Difference Between Implicit Costs and Explicit Costs
Implicit costs and explicit costs are two types of costs that businesses consider when calculating their total costs or making decisions. Here’s the difference between the two:
- Explicit Costs: These are direct, out-of-pocket expenses for a firm. They involve direct payment of money towards goods and services. For example, wages paid to employees, rent, utilities, raw materials, etc., are explicit costs. These costs are usually recorded in the books of accounts and appear on the financial statements.
- Implicit Costs: These are also known as opportunity costs or imputed costs. They represent the potential benefits an individual, investor, or business misses out on when choosing one alternative over another. They do not require a cash outlay and, as such, they don’t appear on financial statements. For example, an entrepreneur’s time and effort to start and manage a business could be seen as an implicit cost because the entrepreneur could have used that time for a salaried job or another venture.
So, the difference between explicit and implicit costs largely lies in their tangibility and whether they are recorded in the business’ books. Explicit costs are tangible and accounted for in the company’s financials, while implicit costs are intangible, unrecorded costs representing forgone opportunities.
In economic theory, both implicit and explicit costs are considered when calculating the economic profit of a business. Economic profit is total revenue minus total costs (including both explicit and implicit costs), whereas accounting profit only subtracts explicit costs from total revenue.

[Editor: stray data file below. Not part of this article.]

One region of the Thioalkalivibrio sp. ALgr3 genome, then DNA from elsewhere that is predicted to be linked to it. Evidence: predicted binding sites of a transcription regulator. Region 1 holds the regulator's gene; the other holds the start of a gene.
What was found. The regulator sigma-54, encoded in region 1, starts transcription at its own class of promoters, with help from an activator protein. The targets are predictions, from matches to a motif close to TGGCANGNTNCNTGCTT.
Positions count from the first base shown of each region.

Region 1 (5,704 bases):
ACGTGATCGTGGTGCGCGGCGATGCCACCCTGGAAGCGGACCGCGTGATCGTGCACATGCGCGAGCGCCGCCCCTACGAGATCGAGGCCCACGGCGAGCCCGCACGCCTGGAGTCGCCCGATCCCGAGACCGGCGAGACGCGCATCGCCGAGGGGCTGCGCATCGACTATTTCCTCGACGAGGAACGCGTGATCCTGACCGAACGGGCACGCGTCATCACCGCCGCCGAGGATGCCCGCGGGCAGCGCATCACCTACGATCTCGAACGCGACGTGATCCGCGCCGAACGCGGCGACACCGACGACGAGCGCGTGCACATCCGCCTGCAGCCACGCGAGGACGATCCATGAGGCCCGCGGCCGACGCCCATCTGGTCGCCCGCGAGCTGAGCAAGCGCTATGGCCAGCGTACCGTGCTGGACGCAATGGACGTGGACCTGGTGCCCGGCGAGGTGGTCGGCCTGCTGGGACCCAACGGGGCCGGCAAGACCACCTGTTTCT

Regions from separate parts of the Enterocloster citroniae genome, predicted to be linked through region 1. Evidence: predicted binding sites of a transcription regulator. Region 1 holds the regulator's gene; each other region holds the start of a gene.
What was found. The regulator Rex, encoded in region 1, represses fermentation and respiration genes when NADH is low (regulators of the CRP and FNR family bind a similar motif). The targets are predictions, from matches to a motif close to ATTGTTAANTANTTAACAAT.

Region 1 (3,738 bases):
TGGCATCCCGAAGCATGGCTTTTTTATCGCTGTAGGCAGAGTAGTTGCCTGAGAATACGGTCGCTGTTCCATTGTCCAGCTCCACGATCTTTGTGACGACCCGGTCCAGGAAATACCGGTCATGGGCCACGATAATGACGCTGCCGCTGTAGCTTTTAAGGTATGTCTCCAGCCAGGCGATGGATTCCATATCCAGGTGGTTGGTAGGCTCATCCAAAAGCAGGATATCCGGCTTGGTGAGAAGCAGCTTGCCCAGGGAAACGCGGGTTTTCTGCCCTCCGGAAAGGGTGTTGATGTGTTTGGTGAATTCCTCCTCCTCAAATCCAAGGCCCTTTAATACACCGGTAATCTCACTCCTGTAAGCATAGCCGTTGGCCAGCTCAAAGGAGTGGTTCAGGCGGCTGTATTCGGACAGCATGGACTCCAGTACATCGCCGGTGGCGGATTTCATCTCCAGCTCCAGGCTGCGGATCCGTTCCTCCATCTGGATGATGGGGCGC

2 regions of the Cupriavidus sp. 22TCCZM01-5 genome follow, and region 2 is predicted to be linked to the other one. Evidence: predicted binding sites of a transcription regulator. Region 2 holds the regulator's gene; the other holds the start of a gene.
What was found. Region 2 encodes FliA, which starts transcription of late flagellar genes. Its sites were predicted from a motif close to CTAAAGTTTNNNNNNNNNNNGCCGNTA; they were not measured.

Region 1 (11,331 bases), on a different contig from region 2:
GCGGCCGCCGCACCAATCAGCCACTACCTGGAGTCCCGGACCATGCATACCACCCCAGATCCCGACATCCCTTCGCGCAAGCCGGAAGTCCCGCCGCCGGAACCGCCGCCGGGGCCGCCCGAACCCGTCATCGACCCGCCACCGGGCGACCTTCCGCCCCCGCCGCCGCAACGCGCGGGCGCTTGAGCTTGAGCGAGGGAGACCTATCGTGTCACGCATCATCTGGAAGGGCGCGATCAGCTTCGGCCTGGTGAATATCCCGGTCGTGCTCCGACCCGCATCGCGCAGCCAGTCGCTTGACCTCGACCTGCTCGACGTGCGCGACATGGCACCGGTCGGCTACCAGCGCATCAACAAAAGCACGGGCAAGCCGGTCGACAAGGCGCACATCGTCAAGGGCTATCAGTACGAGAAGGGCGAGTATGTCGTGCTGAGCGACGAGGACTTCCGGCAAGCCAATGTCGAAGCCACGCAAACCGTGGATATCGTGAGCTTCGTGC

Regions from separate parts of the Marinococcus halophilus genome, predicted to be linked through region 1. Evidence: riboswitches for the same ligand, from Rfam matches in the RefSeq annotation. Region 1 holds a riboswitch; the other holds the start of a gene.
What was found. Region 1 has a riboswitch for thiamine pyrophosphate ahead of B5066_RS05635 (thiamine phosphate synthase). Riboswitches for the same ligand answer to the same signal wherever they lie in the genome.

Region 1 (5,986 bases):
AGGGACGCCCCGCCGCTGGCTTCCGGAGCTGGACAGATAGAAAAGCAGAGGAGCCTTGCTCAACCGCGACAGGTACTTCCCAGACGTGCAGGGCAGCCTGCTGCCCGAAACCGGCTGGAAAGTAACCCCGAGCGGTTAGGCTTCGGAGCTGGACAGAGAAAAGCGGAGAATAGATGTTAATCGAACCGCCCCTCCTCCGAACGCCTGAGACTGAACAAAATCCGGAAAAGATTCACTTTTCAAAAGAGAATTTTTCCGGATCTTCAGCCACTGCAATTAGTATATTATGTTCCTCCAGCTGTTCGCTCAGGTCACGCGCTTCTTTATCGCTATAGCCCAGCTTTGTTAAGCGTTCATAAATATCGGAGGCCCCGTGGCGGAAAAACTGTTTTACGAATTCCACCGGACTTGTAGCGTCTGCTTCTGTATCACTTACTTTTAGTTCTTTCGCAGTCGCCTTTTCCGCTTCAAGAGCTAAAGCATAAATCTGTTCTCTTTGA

Example of the Difference Between Implicit Costs and Explicit Costs
Let’s say you own a bakery.
Explicit Costs: These are the costs that you directly pay out to run your bakery. They can include:
- Ingredients cost: $500 per month
- Bakery rent: $1000 per month
- Utility bills (electricity, water, etc.): $200 per month
- Wages for employees: $2000 per month
These explicit costs total to: $500 + $1000 + $200 + $2000 = $3700 per month
These costs are direct, out-of-pocket expenses that you can clearly identify and measure in dollar terms.
Implicit Costs: Now, let’s consider you could have worked as a chef at a restaurant earning $2500 per month instead of running your bakery. This foregone salary is an implicit cost because it’s an opportunity cost you incur by choosing to run your own bakery instead of working as a chef.
So, your implicit cost here is: $2500 per month
Unlike explicit costs, implicit costs don’t require a cash outlay, but represent the income or benefit you’re giving up by choosing one option over an alternative.
If you were calculating your bakery’s economic profit, you would take into account both explicit and implicit costs. On the other hand, if you were calculating the accounting profit, you would consider only the explicit costs.